She could not grow big, either, and would always remain the same little girl who had come to Oz, unless in some way she left that fairyland or was spirited away from it. But Dorothy was a mortal, nevertheless, and might possibly be destroyed, or hidden where none of her friends could ever find her. She could, for instance be cut into pieces, and the pieces, while still alive and free from pain, could be widely scattered; or she might be buried deep underground or "destroyed" in other ways by evil magicians, were she not properly protected. These facts Glinda was considering while she paced with stately tread her marble hall.
Finally the good Sorceress paused and drew a ring from her finger, handing it to Dorothy.
"Wear this ring constantly until your return," she said to the girl. "If serious danger threatens you, turn the ring around on your finger once to the right and another turn to the left. That will ring the alarm bell in my palace and I will at once come to your rescue. But do not use the ring unless you are actually in danger of destruction. While you remain with Princess Ozma I believe she will be able to protect you from all lesser ills."
"Thank you, Glinda," responded Dorothy gratefully, as she placed the ring on her finger. "I'm going to wear my Magic Belt which I took from the Nome King, too, so I guess I'll be safe from anything the Skeezers and Flatheads try to do to me."
Ozma had many arrangements to make before she could leave her throne and her palace in the Emerald City, even for a trip of a few days, so she bade goodbye to Glinda and with Dorothy climbed into the Red Wagon. A word to the wooden Sawhorse started that astonishing creature on the return journey, and so swiftly did he run that Dorothy was unable to talk or do anything but hold tight to her seat all the way back to the Emerald City.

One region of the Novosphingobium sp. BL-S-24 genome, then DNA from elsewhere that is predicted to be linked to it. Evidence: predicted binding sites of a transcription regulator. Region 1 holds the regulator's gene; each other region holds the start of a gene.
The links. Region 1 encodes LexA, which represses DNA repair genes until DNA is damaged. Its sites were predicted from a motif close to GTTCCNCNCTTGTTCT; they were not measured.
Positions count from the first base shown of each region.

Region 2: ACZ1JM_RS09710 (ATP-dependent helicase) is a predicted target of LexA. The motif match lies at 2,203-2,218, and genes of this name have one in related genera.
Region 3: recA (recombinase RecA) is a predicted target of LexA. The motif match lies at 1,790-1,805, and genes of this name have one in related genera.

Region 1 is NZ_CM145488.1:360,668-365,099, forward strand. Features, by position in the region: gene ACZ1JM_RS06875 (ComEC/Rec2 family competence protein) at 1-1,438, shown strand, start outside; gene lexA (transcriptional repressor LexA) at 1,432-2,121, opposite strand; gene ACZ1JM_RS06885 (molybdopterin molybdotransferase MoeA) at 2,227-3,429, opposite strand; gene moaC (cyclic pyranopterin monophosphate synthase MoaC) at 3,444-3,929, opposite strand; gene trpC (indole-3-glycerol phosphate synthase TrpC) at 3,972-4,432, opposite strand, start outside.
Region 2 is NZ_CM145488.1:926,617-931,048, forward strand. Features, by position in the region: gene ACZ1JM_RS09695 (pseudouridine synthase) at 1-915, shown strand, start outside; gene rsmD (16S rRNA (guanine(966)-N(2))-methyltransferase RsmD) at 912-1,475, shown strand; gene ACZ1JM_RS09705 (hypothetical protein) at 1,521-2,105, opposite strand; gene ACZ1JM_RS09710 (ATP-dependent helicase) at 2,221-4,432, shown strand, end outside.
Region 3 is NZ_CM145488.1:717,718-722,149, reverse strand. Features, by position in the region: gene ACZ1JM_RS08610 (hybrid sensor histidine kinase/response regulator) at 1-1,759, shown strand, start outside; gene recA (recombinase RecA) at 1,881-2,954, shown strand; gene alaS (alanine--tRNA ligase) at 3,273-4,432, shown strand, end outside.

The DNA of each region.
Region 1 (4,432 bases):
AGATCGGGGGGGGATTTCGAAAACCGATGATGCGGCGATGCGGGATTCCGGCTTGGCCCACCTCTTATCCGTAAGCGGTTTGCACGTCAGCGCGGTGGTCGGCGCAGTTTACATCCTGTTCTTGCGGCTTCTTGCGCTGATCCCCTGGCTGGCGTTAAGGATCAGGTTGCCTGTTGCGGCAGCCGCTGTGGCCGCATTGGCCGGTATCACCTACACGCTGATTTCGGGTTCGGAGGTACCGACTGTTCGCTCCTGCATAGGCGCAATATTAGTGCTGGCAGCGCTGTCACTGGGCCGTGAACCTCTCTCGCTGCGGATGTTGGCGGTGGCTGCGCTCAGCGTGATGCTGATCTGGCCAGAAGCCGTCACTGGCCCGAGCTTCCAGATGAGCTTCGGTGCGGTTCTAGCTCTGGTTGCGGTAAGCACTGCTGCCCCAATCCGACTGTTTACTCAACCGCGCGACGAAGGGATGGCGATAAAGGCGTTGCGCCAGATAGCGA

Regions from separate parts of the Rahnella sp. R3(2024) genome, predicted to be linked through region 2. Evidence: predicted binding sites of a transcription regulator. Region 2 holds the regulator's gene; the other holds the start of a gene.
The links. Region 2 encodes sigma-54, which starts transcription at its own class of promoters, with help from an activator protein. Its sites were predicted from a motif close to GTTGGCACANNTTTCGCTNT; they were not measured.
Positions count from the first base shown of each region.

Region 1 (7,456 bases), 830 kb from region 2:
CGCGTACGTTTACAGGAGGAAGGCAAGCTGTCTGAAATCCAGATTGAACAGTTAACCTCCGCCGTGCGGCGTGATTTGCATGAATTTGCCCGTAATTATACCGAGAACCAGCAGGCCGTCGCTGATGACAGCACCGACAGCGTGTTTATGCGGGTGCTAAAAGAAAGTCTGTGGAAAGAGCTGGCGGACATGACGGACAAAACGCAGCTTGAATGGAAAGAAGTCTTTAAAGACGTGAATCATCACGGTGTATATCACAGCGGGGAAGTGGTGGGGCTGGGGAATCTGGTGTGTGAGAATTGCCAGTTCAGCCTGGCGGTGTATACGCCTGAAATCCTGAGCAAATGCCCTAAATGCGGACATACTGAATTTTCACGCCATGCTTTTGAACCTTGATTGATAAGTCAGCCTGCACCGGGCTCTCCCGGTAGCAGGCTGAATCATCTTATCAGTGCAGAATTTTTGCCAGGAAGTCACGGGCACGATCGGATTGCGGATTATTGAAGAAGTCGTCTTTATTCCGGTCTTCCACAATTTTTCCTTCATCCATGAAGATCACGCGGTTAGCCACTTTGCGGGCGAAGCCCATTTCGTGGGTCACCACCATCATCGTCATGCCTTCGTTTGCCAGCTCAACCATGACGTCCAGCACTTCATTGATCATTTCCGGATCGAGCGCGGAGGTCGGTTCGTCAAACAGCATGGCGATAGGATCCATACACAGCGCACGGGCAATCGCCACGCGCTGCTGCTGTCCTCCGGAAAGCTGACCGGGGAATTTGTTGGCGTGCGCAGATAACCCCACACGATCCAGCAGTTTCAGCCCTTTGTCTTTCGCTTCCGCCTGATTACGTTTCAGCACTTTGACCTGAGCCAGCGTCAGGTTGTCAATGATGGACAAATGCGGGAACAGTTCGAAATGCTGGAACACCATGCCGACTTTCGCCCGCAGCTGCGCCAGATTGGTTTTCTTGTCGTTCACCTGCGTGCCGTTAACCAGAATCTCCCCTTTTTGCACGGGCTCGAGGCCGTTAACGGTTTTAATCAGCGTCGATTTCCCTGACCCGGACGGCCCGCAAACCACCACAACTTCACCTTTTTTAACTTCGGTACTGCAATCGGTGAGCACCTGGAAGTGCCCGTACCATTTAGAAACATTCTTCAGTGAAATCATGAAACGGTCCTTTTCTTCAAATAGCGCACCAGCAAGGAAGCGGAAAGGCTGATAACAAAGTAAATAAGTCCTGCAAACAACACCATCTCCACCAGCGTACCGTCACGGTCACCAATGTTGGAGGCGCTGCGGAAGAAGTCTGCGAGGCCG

Ozma and Dorothy
Residing in Ozma's palace at this time was a live Scarecrow, a most remarkable and intelligent creature who had once ruled the Land of Oz for a brief period and was much loved and respected by all the people. Once a Munchkin farmer had stuffed an old suit of clothes with straw and put stuffed boots on the feet and used a pair of stuffed cotton gloves for hands. The head of the Scarecrow was a stuffed sack fastened to the body, with eyes, nose, mouth and ears painted on the sack. When a hat had been put on the head, the thing was a good imitation of a man. The farmer placed the Scarecrow on a pole in his cornfield and it came to life in a curious manner. Dorothy, who was passing by the field, was hailed by the live Scarecrow and lifted him off his pole. He then went with her to the Emerald City, where the Wizard of Oz gave him some excellent brains, and the Scarecrow soon became an important personage.
Ozma considered the Scarecrow one of her best friends and most loyal subjects, so the morning after her visit to Glinda she asked him to take her place as Ruler of the Land of Oz while she was absent on a journey, and the Scarecrow at once consented without asking any questions.
Ozma had warned Dorothy to keep their journey a secret and say nothing to anyone about the Skeezers and Flatheads until their return, and Dorothy promised to obey. She longed to tell her girl friends, tiny Trot and Betsy Bobbin, of the adventure they were undertaking, but refrained from saying a word on the subject although both these girls lived with her in Ozma's palace.
Indeed, only Glinda the Sorceress knew they were going, until after they had gone, and even the Sorceress didn't know what their errand might be.
Princess Ozma took the Sawhorse and the Red Wagon, although she was not sure there was a wagon road all the way to the Lake of the Skeezers. The Land of Oz is a pretty big place, surrounded on all sides by a Deadly Desert which it is impossible to cross, and the Skeezer Country, according to the map, was in the farthest northwestern part of Oz, bordering on the north desert. As the Emerald City was exactly in the center of Oz, it was no small journey from there to the Skeezers.